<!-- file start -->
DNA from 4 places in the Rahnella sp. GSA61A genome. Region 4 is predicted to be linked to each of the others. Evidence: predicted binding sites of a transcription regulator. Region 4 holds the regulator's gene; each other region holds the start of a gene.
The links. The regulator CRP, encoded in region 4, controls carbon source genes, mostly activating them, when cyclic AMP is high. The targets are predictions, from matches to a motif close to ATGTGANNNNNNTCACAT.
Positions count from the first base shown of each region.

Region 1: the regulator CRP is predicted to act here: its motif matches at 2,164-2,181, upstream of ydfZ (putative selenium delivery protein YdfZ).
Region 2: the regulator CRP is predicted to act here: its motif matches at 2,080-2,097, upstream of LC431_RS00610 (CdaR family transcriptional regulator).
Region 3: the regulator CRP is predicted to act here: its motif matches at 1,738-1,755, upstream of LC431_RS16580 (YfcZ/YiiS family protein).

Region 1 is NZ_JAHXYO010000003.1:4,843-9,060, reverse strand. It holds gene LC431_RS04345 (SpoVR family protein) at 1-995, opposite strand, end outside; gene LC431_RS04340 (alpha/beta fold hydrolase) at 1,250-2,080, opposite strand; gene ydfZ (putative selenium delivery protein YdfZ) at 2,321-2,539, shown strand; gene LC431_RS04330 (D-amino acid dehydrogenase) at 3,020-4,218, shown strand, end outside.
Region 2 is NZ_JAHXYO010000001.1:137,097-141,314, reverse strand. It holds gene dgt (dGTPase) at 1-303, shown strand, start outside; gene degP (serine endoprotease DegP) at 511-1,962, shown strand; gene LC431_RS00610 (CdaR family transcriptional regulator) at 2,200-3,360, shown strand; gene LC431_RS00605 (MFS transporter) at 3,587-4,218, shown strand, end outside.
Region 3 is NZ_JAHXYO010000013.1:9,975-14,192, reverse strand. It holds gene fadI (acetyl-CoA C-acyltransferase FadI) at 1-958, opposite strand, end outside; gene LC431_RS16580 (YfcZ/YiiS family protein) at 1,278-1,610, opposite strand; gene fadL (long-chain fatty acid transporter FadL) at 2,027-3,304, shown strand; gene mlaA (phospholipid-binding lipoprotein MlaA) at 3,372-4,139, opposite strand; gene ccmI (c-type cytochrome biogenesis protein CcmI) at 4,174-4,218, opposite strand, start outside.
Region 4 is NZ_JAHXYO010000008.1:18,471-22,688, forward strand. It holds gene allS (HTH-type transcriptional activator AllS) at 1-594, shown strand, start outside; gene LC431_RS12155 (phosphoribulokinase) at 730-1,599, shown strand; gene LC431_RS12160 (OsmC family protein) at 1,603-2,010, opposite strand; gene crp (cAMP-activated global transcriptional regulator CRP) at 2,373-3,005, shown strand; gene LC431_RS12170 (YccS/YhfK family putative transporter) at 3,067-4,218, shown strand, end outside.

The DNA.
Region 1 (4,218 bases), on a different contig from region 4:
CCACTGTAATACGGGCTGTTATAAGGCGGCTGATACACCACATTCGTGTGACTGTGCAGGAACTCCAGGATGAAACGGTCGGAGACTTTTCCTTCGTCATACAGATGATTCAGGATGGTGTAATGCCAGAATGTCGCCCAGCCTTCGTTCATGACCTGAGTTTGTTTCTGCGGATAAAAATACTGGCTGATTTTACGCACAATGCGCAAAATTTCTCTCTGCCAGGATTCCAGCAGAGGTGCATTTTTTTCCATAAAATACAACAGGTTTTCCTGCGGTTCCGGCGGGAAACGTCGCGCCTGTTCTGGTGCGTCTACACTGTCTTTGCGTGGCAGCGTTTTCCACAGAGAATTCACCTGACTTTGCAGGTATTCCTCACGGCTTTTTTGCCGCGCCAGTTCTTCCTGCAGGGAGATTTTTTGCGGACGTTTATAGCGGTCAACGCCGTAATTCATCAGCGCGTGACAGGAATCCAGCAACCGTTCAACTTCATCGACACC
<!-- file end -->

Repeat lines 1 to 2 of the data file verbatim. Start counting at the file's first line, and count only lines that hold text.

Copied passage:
DNA from 4 places in the Rahnella sp. GSA61A genome. Region 4 is predicted to be linked to each of the others. Evidence: predicted binding sites of a transcription regulator. Region 4 holds the regulator's gene; each other region holds the start of a gene.
The links. The regulator CRP, encoded in region 4, controls carbon source genes, mostly activating them, when cyclic AMP is high. The targets are predictions, from matches to a motif close to ATGTGANNNNNNTCACAT.